But, when the first Summer rolled around in our new house, I realized I had overlooked something immense.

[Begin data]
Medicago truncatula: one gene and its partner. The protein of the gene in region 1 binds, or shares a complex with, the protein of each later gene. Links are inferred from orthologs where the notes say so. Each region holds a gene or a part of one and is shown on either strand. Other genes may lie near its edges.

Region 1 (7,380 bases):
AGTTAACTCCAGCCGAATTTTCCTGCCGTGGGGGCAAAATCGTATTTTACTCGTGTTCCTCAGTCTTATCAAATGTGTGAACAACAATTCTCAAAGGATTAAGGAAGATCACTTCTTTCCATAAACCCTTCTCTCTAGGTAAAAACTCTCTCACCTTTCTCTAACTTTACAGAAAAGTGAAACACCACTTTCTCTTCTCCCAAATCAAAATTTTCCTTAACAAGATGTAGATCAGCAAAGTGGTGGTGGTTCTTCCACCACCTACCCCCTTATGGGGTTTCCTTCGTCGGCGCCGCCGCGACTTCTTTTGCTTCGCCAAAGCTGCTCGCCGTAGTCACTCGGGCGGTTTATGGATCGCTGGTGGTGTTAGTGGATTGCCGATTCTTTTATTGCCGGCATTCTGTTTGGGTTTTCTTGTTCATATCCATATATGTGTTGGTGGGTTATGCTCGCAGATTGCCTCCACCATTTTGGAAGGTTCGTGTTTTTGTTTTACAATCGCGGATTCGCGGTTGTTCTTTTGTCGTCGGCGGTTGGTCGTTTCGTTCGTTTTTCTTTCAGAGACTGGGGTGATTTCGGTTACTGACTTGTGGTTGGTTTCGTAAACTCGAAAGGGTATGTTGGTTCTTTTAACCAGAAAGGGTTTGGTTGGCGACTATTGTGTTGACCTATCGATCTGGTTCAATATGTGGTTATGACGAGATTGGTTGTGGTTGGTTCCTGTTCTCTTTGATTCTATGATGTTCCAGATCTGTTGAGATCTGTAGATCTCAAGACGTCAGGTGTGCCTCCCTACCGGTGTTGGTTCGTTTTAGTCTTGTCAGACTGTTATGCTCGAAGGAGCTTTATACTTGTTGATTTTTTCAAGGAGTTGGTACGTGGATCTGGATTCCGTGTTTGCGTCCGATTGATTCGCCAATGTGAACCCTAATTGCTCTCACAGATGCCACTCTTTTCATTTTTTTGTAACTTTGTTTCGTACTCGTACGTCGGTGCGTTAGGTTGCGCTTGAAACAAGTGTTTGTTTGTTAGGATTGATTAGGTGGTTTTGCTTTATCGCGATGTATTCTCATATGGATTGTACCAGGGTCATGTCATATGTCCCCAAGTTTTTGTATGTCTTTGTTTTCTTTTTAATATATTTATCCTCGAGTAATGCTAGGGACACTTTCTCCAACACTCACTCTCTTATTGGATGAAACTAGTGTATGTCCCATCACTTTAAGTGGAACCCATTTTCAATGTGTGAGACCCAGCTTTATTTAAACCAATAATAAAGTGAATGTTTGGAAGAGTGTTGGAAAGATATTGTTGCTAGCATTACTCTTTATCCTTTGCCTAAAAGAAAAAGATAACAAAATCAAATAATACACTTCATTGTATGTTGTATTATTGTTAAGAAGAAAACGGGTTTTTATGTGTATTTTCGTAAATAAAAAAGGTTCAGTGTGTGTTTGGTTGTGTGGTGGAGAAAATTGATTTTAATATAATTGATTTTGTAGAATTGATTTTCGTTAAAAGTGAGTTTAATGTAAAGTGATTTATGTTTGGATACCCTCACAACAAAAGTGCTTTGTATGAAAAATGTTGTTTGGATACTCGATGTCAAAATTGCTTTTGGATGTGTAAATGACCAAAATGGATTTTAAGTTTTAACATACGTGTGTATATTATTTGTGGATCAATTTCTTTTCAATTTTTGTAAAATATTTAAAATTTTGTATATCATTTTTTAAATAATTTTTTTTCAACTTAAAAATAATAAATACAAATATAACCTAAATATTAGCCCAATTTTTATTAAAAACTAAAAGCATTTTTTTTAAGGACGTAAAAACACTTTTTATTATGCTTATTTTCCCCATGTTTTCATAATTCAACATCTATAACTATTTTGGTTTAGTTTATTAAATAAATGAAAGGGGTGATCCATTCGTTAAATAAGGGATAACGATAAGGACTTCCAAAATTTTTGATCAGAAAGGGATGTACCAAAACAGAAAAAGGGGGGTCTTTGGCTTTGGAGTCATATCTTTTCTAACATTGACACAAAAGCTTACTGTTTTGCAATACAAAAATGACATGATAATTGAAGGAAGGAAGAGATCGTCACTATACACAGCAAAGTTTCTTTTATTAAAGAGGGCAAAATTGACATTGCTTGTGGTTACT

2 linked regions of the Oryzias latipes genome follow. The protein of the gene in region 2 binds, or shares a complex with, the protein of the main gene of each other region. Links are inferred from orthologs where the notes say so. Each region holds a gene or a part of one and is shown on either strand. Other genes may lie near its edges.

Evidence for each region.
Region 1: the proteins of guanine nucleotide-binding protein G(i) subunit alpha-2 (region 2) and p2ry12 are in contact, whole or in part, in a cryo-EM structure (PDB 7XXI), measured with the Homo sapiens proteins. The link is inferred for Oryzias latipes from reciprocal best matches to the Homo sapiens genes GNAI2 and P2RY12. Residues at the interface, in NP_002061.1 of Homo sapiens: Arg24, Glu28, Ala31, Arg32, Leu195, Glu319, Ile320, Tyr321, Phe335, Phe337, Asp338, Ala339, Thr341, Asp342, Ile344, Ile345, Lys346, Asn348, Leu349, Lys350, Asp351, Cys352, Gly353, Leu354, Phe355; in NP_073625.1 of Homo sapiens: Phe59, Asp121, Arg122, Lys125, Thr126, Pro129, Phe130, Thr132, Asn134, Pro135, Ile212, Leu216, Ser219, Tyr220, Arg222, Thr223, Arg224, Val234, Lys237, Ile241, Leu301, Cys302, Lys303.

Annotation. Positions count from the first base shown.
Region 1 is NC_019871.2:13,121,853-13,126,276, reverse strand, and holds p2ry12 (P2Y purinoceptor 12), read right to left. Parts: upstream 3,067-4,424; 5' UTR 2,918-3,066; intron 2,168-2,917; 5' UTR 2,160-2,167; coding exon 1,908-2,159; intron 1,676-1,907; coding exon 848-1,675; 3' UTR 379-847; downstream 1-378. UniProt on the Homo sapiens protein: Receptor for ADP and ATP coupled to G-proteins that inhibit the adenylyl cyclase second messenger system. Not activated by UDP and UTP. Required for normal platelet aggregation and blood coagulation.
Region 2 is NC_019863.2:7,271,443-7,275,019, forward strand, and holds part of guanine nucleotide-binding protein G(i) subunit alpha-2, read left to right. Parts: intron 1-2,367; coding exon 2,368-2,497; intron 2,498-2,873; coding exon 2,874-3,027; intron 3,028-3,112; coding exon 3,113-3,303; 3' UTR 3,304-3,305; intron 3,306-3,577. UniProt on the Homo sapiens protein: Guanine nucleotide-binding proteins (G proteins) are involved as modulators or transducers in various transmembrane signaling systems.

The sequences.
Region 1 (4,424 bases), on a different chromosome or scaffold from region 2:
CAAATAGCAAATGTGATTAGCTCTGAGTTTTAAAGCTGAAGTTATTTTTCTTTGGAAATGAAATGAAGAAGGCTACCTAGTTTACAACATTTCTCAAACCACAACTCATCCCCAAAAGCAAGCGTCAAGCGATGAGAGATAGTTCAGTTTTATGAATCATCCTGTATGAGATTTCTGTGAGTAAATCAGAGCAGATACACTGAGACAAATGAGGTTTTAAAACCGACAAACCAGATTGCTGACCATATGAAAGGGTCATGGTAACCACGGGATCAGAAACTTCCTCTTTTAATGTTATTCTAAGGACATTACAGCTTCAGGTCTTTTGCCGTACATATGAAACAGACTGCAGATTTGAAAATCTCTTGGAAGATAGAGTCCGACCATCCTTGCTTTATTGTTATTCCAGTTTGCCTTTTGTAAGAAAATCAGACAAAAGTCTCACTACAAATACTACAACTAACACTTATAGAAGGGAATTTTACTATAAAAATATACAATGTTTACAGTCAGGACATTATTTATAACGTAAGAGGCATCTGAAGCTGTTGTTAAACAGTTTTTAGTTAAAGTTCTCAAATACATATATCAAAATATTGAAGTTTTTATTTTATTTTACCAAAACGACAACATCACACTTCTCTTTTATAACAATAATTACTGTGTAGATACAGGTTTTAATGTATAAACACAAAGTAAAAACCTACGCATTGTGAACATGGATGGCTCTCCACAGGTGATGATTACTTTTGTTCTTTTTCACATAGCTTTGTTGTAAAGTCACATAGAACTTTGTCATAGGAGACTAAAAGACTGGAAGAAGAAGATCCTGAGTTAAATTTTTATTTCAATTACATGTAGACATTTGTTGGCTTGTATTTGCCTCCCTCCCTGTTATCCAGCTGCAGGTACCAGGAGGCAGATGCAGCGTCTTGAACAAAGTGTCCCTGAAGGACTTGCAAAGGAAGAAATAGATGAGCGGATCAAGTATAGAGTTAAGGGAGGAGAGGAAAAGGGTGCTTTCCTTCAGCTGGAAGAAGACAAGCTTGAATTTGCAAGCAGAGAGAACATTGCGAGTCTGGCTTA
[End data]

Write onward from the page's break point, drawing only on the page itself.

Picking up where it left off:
I had a feeling that it would be good to finally live in a home with no risk of tree destruction. In 2 of the locales I have lived in the course of our life, falling tree trunks while in thunderstorms caused extreme roof destruction to the building. One of those instances occurred while in a tropical storm and I was uneasy I would have a mildew ridden attic from the rain pouring down through the hole in the roof. As lucky as I was to only need brand new shingles and had only minimal water destruction, it was a stressful situation with a lasting impact on our mental health. You can’t control this all of the time, although I set out to try to only live in houses where I could avoid problems with falling tree debris. Therefore the moment that I found this home that had easily no tree coverage, I was ecstatic to say the least. I figured I had finally ended our search for the perfect condo for the dangerous storm season here in the southeast. But, when the first Summer rolled around in our new house, I realized I had overlooked something immense. During the times living in homes with lots of shade, I took for granted how much it affected our energy expenses for the good. Once that shade was removed, I had an outrageous electric bill from increased cooling system use. With the sunlight coming down hard on my roof all morning, it made the home warmer and thus harder to keep cool even under the most ideal circumstances with the strongest cooling system currency can buy. Maybe I should have appreciated our shade when I still had it, but now I can’t get it back.